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Body Talk: The Science Of Stank

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what causes body odour & how to get rid of body odor

Welcome to our Body Talk series where our in-house Nykaa editors cover educational and important conversations on body health.

Is your natural scent so unnatural and garlicky that it could repel Edward Cullen? Brionie Pereira is here to give you a stank-ervention!
Have you noticed co-workers inch away ever so slightly when you lean in for a chat? Do friends wrinkle their noses around you, as if they’ve just smelled a rat? The less subtle might frantically fumigate the area with perfume, while others nose-dive into their necklines like shell-shocked turtles.
If these scenarios have you overcome by déjà vu, then the rat, my darling, is probably you.
Anthropologist Louis Leakey theorized that body odor actually helped cavemen survive in prehistoric times, effectively repelling predators the same way a skunk might. So, if you generally hate all other humans, marinating in your own musk is a good strategy. But if you’re not looking to alienate people, or retire to monkhood in a remote cave, you probably need to sweeten up your 'signature scent'.
Unfortunately, body odor is the kind of thing that’s super awkward to talk about, especially for women. The smell-er is scared to offend, and the smellee doesn’t even know they’re smelling offensive.
When I was at university, I had a classmate who carried around the stench of a thousand deceased sailors. Every day, I tried to stage a one-sided stank-ervention. On the first day, I casually whipped out my perfume and nonchalantly asked if she would like some, too. On the second, I pretended I’d received a free hamper I didn’t want. The star product in it? Surprise, surprise – deodorant! Sadly, my efforts were for naught, and her perfume a la putrid persisted. I realized that the only way to get past the situation without hurting her feelings – or my snout – was to establish distance. After all, this isn’t like telling a person they have food stuck in their teeth – it’s more intimate, more out of bounds. All the while, though, I asked myself the eternal question that many before me have asked: ‘Why the hell can’t she smell herself?!’
Well, as science would have it, our noses tires, too. In the same way you’ve learned to mute your mom after a lifetime of nagging, your nose loses sensitivity when it’s bombarded with the same molecules over and over – a sort of ‘Been There, Smelled That’ from your brain. That’s why a smell hits you when you first walk into the room, but goes unnoticed later. It’s also why your friend doesn’t realize she’s sweating so much onion and garlic, she could repel Dracula all the way back to Transylvania.

So what causes body odor and how do you curb it?

how to get rid of bad body odor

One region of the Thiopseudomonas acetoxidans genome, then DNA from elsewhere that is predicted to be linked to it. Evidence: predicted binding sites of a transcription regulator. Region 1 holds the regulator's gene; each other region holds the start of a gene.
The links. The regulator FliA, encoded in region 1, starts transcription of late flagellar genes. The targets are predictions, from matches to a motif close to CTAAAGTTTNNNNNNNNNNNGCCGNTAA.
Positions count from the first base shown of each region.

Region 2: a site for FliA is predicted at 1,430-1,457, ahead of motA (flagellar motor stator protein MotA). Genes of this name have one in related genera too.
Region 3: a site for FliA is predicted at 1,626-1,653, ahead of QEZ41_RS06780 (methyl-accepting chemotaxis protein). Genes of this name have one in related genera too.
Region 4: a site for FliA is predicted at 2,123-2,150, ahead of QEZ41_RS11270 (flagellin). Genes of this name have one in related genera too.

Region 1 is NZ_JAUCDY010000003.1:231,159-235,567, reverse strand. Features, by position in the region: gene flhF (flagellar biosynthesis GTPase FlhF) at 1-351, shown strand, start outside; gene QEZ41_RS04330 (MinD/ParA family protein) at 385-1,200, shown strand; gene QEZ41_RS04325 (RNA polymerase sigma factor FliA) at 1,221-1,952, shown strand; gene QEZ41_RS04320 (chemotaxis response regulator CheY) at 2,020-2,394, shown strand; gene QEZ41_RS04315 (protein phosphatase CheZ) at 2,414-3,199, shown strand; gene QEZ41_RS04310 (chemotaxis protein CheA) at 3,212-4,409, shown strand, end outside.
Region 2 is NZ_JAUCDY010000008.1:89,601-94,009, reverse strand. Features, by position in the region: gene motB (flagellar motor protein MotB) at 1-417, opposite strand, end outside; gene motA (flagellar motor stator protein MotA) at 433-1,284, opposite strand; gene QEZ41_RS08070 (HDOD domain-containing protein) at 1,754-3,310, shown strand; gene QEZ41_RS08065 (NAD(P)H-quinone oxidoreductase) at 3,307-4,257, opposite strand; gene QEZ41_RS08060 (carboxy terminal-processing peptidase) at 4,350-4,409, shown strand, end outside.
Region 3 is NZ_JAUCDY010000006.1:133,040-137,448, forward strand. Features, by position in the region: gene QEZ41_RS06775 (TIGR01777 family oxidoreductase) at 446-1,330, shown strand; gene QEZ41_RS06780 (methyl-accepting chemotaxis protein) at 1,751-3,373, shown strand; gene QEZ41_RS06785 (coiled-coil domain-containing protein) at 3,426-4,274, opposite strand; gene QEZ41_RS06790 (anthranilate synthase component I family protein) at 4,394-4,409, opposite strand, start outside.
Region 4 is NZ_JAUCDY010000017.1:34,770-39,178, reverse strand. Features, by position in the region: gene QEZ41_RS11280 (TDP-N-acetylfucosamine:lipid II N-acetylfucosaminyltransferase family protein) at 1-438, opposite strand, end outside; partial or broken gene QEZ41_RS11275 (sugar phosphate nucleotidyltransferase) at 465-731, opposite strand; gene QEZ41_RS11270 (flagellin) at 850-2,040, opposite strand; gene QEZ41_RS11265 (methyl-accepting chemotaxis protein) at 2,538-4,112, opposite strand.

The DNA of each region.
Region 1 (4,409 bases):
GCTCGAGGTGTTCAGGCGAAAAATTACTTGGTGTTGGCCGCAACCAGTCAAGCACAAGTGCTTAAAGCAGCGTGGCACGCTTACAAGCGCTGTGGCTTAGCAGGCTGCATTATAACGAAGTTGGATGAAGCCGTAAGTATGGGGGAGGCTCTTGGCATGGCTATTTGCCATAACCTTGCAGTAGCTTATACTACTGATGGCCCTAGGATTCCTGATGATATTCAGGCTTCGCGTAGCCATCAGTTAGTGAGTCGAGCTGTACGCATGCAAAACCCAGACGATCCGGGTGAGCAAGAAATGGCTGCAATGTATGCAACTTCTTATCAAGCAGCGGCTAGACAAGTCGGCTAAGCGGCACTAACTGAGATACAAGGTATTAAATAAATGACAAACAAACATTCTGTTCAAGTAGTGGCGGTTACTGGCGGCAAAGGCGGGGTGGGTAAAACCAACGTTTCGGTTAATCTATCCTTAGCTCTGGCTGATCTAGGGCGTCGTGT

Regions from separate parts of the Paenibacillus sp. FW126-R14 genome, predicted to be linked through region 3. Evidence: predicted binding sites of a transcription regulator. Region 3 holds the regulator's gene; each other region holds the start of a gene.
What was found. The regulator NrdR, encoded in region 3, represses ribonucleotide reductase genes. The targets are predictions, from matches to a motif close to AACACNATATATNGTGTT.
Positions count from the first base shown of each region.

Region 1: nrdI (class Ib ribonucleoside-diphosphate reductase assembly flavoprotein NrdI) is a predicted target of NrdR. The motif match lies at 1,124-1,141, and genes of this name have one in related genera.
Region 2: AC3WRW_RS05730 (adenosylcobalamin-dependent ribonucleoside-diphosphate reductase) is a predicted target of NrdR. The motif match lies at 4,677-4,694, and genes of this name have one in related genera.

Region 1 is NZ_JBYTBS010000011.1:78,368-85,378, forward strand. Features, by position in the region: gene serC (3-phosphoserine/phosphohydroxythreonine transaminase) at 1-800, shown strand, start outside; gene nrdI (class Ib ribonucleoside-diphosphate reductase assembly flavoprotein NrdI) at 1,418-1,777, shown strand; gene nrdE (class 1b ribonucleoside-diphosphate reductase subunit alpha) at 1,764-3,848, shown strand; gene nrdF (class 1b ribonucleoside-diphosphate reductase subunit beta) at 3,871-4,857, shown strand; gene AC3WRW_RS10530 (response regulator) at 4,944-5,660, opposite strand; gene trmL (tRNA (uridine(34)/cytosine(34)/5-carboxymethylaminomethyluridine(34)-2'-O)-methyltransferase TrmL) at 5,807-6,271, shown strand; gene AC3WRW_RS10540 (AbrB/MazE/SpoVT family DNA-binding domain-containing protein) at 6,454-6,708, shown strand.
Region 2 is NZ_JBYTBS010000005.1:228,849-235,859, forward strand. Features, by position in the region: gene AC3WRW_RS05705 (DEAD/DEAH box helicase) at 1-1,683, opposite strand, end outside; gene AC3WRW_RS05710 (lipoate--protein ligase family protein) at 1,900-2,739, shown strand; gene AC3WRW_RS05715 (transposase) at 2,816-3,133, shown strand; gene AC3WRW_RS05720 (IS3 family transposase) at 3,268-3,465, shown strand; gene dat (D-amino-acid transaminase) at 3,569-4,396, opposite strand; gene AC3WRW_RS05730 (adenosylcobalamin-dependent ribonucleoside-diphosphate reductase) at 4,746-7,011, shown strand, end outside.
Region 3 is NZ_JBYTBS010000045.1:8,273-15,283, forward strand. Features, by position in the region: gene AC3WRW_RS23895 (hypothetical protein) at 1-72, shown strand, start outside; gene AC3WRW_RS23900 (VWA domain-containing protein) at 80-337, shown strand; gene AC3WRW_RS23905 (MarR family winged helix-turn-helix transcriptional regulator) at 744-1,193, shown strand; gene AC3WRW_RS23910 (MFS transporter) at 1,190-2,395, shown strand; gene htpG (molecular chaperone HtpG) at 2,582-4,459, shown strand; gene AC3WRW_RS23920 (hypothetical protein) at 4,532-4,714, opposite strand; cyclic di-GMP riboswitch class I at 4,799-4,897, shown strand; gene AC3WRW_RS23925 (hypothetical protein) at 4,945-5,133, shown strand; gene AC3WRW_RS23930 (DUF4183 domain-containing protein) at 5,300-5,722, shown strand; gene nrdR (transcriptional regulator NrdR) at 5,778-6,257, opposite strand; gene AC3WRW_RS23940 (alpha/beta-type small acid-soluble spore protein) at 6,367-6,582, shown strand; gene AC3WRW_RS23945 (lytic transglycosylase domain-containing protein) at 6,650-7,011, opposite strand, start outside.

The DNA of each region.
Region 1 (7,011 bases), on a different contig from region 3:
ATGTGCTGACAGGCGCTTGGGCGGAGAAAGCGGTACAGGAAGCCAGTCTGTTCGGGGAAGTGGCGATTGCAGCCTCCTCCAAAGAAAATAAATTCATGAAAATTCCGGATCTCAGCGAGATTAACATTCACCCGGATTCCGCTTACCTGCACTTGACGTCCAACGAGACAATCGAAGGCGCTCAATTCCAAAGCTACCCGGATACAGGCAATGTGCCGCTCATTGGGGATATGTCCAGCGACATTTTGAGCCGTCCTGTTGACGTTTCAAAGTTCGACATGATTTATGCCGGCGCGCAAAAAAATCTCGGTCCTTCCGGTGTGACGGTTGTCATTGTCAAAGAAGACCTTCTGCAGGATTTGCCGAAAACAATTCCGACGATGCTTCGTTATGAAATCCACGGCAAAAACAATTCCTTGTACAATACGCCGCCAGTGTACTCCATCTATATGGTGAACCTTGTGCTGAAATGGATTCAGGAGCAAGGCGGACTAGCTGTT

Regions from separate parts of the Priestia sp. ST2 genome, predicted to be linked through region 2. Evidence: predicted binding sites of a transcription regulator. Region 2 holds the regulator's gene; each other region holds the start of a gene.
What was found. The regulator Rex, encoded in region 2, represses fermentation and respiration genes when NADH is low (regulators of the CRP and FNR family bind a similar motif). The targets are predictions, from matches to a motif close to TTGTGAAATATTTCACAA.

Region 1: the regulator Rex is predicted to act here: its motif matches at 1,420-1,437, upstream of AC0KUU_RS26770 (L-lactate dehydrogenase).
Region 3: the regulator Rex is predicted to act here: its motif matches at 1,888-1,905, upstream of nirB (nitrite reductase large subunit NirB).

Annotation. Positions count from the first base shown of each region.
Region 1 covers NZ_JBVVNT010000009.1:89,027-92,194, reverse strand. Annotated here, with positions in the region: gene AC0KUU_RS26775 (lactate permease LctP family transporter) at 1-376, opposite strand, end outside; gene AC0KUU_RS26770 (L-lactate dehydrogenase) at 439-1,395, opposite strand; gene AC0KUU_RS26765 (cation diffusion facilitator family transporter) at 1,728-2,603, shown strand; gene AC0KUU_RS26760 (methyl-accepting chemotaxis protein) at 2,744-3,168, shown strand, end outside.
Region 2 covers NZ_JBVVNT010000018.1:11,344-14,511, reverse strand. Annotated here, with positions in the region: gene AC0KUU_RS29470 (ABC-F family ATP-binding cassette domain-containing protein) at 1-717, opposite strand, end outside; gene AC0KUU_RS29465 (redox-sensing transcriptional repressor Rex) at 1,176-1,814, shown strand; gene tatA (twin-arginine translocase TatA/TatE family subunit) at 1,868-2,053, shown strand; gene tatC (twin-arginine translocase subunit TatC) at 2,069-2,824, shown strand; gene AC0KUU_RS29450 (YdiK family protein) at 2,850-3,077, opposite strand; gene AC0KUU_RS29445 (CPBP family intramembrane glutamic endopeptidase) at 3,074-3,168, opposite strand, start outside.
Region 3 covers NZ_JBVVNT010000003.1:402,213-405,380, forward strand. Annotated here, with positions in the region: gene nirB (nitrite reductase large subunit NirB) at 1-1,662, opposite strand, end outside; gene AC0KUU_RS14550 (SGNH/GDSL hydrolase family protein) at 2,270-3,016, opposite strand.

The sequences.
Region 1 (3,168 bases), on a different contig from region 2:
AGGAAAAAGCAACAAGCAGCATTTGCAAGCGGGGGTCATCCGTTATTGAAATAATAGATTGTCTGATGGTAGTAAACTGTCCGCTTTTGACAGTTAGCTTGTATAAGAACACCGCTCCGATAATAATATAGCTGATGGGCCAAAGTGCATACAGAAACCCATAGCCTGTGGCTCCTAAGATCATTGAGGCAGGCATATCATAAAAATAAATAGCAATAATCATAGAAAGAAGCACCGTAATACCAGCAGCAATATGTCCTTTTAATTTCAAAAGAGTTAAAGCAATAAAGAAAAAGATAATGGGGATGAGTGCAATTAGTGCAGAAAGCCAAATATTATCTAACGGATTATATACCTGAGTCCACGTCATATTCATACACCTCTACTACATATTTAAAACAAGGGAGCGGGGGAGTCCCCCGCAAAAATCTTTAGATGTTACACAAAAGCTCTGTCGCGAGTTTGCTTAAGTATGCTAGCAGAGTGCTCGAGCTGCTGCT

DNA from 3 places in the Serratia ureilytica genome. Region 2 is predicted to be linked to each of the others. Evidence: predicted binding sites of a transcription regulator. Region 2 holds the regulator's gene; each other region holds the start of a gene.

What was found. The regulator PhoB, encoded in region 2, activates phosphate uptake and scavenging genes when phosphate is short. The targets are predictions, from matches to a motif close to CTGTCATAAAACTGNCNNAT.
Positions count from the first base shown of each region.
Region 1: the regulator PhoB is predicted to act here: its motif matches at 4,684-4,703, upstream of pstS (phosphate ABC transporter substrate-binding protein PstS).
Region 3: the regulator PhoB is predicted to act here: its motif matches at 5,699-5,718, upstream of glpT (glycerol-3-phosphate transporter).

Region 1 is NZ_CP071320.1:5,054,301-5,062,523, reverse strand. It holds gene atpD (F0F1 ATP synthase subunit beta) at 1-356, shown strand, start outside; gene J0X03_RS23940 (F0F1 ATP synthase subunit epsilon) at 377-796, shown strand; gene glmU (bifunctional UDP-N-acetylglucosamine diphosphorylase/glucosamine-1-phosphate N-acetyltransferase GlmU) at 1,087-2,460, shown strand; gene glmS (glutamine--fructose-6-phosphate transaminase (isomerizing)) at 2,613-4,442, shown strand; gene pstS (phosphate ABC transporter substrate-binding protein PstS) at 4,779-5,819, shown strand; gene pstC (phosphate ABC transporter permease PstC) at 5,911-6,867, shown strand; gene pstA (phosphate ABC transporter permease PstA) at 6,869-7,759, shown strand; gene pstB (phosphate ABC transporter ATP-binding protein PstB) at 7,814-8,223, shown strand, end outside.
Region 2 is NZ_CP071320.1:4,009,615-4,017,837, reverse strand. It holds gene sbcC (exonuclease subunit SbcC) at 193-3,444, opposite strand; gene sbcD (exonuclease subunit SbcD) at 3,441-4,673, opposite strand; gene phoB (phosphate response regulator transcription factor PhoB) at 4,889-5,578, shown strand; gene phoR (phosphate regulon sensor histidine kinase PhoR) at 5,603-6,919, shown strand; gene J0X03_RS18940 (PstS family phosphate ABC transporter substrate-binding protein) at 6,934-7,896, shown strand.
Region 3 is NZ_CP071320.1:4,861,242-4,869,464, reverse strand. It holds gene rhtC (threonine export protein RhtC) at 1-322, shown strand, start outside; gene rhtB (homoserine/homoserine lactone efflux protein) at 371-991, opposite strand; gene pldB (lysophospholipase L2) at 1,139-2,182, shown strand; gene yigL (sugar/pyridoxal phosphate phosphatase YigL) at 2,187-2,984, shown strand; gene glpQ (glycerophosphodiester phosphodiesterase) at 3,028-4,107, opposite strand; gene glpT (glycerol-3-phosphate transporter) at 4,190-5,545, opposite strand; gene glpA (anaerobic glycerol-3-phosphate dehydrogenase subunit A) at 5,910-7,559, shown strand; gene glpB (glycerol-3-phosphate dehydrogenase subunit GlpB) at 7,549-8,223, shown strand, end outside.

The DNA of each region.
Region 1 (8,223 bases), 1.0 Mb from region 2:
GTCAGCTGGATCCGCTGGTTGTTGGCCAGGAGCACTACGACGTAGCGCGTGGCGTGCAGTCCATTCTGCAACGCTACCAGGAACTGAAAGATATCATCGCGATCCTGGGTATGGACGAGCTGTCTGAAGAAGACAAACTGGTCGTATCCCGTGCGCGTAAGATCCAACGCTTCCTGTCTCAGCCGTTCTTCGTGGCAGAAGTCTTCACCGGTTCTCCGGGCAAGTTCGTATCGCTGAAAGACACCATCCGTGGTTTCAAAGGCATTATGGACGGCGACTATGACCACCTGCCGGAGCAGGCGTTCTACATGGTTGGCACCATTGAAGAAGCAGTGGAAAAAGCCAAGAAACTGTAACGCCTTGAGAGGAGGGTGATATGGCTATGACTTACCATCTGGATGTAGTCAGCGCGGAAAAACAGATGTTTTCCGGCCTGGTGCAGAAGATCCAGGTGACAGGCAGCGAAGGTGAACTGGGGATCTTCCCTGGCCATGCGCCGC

First things first, it’s important to draw the line between a passing scent and a problem. Smelling a little funky after cardio day at the gym is natural, and nothing a shower and some deo can’t sort out. What most people don’t know is that sweat itself is odorless – it’s bacteria that buddies up and makes it skunky. The number one reason for BO is a lack of personal hygiene, causing your bacteria to go from benign to beastly; no longer tamed by a simple shower. Other girls get it from their mama, genetically predisposed to body odor. Then there’s stress sweat, secreted from the apocrine glands situated in your pits and private bits. The gland creates a sort of mutant sweat, originating from hormones or stress, which persists even despite OCD-level personal hygiene. To swat away this kind of smell, make sure you always have deodorant at the ready, and ask your doctor to prescribe you a medicated antiperspirant.
You know the adage, ‘you are what you eat?’ Well, it turns out – you AIR what you eat, too. Garlic- and spice-heavy food releases sulfuric gases when broken down, leaving you stinky a couple hours later, so avoid hitting the curry when you’re due a date or meeting. Going on a drinking bender? Don’t expect to wake up smelling like roses. If you binge, your liver’s going to expel through smell – stinky breath and sweat guaranteed. 
Sometimes though, BO ain’t as benign – it can be an indicator of a medical condition like an overactive thyroid gland, diabetes, liver or kidney disease. If your BO persists despite all your efforts, you should probably visit the doctor to rule out the above.  
With our teeming population and steamier weather, it’s harder to keep BO at bay, whether it’s yours or someone else’s – ever had a near-death experience in a train compartment whilst sandwiched between several – ahem – ‘aromatic’ armpits? I feel you, sister!
But while you can’t control every errant odor-offender in your environment, you certainly can take charge of your own. For one thing, this ain’t Iceland – a shower or two every day is non-negotiable. If you’re a repeat offender, switch your regular soap with an antibacterial one like Dettol Cool Soap, and prescribe to an industrial-strength deodorant or antiperspirant like Dove Original Antiperspirant Deodorant for Women. Natural remedies like sage, peppermint oil or apple cider vinegar (St.Botanica Apple Cider Vinegar) applied topically can work wonders. If none of the above work, there’s also – and we kid you not – Botox injections that block sweat-inducing chemicals in your underarms.
Other than that, wear breathable fabrics, shave sweat-prone areas, and in the words of a wise man or bumper sticker I read once, “Don’t sweat the small stuff, and you won’t have to pet the sweaty stuff.”
Smell you later, folks!
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